Patients in this study will be randomly assigned to one of four groups before their transplant date. Group 1 will get general information about transplantation and how to take care of themselves after their transplant. Group 2 will get information about exercise and be asked to exercise regularly after their transplant. Group 3 will get information about stress management and be asked to use stress management methods after their transplant. Group 4 will get information about both and be asked to exercise regularly and use stress management methods after their transplant.

Investigator: Stephanie Lee, MD, MPH

Hodgkin's and Non-Hodgkin's Lymphoma

Phase II Safety and Efficacy Study of Cal-101 (GS-1101) in Relapsed or Refractory Hodgkin’s Lymphoma (NCT01393106)

CAL-101 (GS-1101) is a potent, selective inhibitor of a type of phosphatidylinositol 3 kinase (PI3K) enzyme that is implicated in cancer and inflammatory diseases. In the Phase I trial of this drug, CAL-101 was well tolerated with no dose-limiting toxicity in any of the patients. CAL-101 decreases cellular proliferation and/or cell death in a range of NHL cell lines.

In this open-label single-arm Phase II study, patients with histologically confirmed classic Hodgkin’s lymphoma will receive CAL-101 in tablet form to be taken twice per day, once in the morning and once in the evening, starting at 150 mg twice per day. Treatment with CAL-101 can continue in responding patients as long as the study is still ongoing and the patients have no excess toxicity from treatment. The primary outcome is overall response rate.

Investigator: Ajay Gopal, MD

Phase II Study to Assess the Efficacy and Safety of Cal-101 in Indolent B-Cell Non-Hodgkin’s Lymphoma Refractory to Rituximab and Alkylating Agents (NCT01282424)

The purpose of this study is to evaluate the efficacy and safety of CAL-101 in patients with previously treated indolent (slow-growing) non-Hodgkin’s lymphoma (iNHL) that is resistant to rituximab and alkylating-agent chemotherapy. The primary objective will be to assess the overall response rate.

CAL-101 (GS-1101) is a potent, selective inhibitor of a type of phosphatidylinositol 3 kinase (PI3K) enzyme that is implicated in cancer and inflammatory diseases. In the Phase I trial of this drug, CAL-101 was well tolerated with no dose-limiting toxicity in any of the patients. CAL-101 decreases cellular proliferation and/or cell death in a range of NHL cell lines.

Eligible patients will be older than 18 years of age and have a histologically confirmed B-cell iNHL. They will receive CAL-101 in tablet form to be taken twice per day, once in the morning and once in the evening. Treatment with CAL-101 can continue in responding patients as long as the study is ongoing and the patients have no excess toxicity from treatment.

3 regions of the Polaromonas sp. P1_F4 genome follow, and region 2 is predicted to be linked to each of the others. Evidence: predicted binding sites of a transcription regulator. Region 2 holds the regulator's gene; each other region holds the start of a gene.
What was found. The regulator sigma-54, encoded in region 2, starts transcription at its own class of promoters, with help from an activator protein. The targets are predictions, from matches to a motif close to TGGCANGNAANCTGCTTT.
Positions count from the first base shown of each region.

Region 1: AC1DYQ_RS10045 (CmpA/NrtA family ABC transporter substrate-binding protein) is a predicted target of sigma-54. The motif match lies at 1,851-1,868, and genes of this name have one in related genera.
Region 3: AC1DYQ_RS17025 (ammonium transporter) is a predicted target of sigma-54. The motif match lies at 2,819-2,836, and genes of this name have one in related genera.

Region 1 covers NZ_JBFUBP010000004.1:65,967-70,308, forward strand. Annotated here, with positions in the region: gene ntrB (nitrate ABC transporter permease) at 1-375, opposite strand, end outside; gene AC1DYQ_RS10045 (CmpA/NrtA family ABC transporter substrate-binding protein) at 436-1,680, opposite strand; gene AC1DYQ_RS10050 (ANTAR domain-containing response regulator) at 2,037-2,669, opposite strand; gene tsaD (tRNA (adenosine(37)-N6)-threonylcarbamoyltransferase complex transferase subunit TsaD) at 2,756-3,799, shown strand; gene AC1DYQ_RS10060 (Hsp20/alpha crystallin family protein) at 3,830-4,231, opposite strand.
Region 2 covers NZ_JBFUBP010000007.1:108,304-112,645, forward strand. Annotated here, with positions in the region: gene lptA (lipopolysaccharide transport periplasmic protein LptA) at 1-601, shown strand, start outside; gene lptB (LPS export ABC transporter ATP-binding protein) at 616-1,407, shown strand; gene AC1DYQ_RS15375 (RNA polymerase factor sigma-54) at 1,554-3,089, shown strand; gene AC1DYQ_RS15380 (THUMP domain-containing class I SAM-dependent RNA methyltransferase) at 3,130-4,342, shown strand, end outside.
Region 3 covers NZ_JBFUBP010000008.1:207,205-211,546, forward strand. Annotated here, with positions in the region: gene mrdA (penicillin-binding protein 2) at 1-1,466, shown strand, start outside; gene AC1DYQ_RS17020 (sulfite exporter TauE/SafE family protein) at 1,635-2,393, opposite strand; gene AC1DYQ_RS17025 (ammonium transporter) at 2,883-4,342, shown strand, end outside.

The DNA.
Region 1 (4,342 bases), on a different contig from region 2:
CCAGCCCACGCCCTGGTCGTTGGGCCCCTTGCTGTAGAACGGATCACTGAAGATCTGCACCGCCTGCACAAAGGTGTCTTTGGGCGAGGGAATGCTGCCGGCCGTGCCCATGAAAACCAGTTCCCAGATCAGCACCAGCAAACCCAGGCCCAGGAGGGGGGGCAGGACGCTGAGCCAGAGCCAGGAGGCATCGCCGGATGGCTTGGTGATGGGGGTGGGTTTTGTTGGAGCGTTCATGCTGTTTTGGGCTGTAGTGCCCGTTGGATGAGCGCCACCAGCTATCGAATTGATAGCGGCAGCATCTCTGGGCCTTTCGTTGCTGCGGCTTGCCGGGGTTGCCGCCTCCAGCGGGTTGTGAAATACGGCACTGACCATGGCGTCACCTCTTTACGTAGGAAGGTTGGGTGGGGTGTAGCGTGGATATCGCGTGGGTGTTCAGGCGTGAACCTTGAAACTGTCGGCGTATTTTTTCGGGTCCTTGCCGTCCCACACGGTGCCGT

Investigator: Ajay Gopal, MD

Breast Cancer

MARIANNE Trial: A Randomized, Three-Arm, Multicenter, Phase III Study to Evaluate the Efficacy and The Safety of T-DM1 Combined with Pertuzumab or T-DM1 Combined with Pertuzumab-Placebo (Blinded For Pertuzumab), versus the Combination of Trastuzumab Plus Taxane, as the First Line Treatment of HER2 Positive Progressive, Recurrent Locally Advanced, or Metastatic Breast Cancer

T-DM1 is a conjugate of trastuzumab (Herceptin®), the much-used anti-HER2 breast cancer agent, and DM1, a maytansine derivative with potent cytotoxic and mitosis-blocking activity. It is hoped that conjugation will improve cell targeting and reduce toxicity of DMI. Pertuzumab is a newer monoclonal antibody that inhibits HER2 receptors from pairing with other HER receptors.

This is a study for patients with HER2-positive progressive or recurrent locally advanced or untreated metastatic breast cancer. Patients will be randomly assigned to one of the three treatment arms described above. We are looking for the response rate, survival rate, and one and two-year survival rates.

Investigator: Julie Gralow, MD

Combined Targeted Therapies for Triple Negative, Advanced  Breast Cancer – a Phase II Trial of Weekly Nab-Paclitaxel (Abraxane®) and Bevacizumab (Avastin®) Followed by Maintenance Targeted Therapy With Bevacizumab (Avastin) and Erlotinib (Tarceva®) (NCT00733408)